Lessons I Learned Growing up With My Brother Who Has Down Syndrome

It was an exceptionally hot day on 7 June 1987 in Kuwait. I remember it all so vividly. Ma was in the hospital and I was told that she would deliver my sibling any time now. I was excited but indifferent. All three and a half years old, I couldn’t differentiate my emotions at the time. All I knew was that soon, I would go from being one of two children to becoming the middle child.

After my brother was born, I spent the next few weeks plotting to have this little boy stay back at the hospital. In hindsight, I realise it is an emotion that many older siblings go through.

I considered rolling him under the bed, or even wrapping him up in a carpet and leaving him outside the house.

Down Syndrome
Raby and I

But soon, I realised that I had a new playmate, for which I was grateful. Little by little, he chipped away at my rock-solid animosity, and as I began to appreciate him, my attitude towards the baby began changing.

As we grew up, I started noticing that his features weren’t the same as ours. I didn’t know the reason back then. All I knew was that my brother looked different.

‘He was so much more than a set of chromosomes’

Down Syndrome
A moment of pride.

Ma knew that Raby had Down Syndrome when she was carrying him. She chose to give birth to him anyway. He was named thus to indicate something given by rab (God). From the moment he entered our lives, it didn’t take too long for him to cement his place in our hearts.

As far as I can remember, there was never any discussion at home about Raby being ‘different’ from us. For Ma, he was at par with her other two children. He never got any preferential treatment — if he made a mistake, he was scolded, and if he did something good, he was praised.

To me, Raby’s condition was just a differentiator. Some people are fat, thin, tall, short and so on. My brother had Down Syndrome. That was it. The genetic condition did not make him who he was. He is so much more than some chromosomes.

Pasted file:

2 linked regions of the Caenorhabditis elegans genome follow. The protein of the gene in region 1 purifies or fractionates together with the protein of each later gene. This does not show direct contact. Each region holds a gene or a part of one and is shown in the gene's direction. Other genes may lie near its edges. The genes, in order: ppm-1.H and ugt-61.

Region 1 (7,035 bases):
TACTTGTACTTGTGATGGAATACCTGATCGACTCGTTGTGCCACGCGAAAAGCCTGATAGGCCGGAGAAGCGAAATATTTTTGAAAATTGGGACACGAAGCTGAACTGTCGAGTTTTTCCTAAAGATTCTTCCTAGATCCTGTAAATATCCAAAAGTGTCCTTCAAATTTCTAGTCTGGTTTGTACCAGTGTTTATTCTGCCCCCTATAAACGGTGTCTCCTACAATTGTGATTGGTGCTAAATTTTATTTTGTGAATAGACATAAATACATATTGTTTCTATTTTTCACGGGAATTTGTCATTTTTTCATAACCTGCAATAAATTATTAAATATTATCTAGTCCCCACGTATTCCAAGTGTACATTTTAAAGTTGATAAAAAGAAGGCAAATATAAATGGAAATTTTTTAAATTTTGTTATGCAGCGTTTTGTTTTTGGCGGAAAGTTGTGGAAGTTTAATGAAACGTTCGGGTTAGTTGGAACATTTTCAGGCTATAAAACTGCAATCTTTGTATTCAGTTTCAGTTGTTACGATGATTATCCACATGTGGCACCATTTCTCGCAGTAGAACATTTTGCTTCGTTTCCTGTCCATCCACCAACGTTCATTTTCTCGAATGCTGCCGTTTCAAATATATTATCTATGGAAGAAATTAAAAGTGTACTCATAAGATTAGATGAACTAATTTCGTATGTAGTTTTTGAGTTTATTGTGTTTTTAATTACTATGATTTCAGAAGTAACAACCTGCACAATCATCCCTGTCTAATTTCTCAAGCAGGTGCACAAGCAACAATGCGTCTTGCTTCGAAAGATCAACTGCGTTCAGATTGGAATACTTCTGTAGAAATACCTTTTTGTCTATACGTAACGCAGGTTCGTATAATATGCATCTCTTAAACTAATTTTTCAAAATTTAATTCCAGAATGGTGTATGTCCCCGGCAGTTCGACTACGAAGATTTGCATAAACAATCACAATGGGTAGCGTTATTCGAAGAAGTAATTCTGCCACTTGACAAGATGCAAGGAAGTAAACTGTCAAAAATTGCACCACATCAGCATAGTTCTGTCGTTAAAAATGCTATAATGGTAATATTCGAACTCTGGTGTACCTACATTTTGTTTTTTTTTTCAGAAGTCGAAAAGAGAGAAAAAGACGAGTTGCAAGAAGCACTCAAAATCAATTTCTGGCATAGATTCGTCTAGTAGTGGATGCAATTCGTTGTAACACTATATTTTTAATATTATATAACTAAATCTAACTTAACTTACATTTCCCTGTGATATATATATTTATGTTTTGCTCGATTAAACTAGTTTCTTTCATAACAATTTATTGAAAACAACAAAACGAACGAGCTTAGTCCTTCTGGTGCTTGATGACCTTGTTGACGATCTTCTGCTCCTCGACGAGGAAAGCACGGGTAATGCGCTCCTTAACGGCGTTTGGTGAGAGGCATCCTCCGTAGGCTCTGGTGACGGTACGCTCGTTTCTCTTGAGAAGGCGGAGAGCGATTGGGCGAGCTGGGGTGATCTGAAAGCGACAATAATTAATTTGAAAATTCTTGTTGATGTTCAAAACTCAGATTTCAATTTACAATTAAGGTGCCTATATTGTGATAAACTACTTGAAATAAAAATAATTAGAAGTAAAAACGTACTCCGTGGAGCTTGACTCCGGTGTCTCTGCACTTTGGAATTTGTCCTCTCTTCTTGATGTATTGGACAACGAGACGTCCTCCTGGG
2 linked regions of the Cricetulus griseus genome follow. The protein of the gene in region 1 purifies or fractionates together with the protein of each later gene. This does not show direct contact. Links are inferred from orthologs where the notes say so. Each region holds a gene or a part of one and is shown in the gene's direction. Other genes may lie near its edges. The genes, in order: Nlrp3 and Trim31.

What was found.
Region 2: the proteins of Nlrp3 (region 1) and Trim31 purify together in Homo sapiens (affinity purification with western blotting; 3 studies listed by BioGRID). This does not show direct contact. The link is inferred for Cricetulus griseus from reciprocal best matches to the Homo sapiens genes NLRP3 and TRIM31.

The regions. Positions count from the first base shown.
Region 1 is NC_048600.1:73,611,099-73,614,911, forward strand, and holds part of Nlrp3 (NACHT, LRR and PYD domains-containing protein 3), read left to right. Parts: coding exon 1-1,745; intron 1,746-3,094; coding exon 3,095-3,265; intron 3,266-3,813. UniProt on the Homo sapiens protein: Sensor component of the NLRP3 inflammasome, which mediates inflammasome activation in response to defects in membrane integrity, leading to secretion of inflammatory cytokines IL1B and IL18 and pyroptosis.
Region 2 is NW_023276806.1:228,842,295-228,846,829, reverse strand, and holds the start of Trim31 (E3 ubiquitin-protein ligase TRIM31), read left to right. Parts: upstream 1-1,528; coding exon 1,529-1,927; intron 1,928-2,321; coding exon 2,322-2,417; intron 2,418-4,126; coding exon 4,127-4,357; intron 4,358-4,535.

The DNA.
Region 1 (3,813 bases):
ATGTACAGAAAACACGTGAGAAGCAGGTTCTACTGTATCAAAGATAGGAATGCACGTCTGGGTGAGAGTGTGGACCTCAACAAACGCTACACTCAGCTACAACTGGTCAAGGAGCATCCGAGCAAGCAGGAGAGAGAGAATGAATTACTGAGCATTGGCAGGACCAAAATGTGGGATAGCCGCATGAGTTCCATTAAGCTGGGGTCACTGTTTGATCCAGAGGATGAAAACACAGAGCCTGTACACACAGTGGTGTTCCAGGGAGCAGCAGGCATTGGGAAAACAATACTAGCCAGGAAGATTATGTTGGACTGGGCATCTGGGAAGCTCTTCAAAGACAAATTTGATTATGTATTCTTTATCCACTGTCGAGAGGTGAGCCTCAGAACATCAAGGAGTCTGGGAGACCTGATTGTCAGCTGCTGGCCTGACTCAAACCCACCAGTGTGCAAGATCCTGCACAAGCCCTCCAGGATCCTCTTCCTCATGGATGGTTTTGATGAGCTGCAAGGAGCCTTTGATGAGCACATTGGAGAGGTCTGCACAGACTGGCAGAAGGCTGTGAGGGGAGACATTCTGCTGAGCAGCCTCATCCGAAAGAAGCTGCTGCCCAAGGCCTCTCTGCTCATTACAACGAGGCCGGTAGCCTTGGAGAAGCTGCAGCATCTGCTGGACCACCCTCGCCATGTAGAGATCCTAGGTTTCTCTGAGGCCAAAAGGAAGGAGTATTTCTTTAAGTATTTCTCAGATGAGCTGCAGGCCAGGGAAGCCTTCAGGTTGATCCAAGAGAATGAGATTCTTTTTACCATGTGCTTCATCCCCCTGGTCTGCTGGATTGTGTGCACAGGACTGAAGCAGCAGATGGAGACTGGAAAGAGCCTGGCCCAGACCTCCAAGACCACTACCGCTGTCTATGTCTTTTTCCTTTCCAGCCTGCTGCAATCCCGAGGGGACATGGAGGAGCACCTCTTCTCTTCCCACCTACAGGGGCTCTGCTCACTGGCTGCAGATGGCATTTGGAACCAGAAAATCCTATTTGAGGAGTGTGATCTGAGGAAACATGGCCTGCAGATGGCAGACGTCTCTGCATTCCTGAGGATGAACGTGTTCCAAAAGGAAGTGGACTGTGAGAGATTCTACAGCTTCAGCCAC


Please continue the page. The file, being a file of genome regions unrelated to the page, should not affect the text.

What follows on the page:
The only difference in our upbringing was that while I went to a school, Raby was home-schooled. At the time he was growing up, there was very little awareness of Down Syndrome. Schools were not equipped to handle a child who might have ‘special’ needs.

But at home, his education was the toughest among all of ours.

Ma and Raby

Ma would spend hours with him, and many of them were difficult and hard — for both Raby and for her. She drove him to push his boundaries, and single-handedly equipped him to lead an independent life. Today, as he turns 35, I see the value in all she did for him.

Children with Down Syndrome do well when they follow a routine, and any disruption can set them back by years. But only three years after Raby’s birth, as Iraq’s military occupation over the country began, we had to flee Kuwait overnight.

With nothing to call our own except for the clothes we had travelled with, life was tough for the first few months. The change was tough — from our previous life of luxury, seeing Ma use a kerosene stove to cook us meals was a memory I cannot forget.

As life became tougher, Ma got busier, which forced Raby and I to spend more time together. We would come up with our own games, laugh, fight…and eventually, the negative experience of being forced out of our home led to forming an unbreakable bond.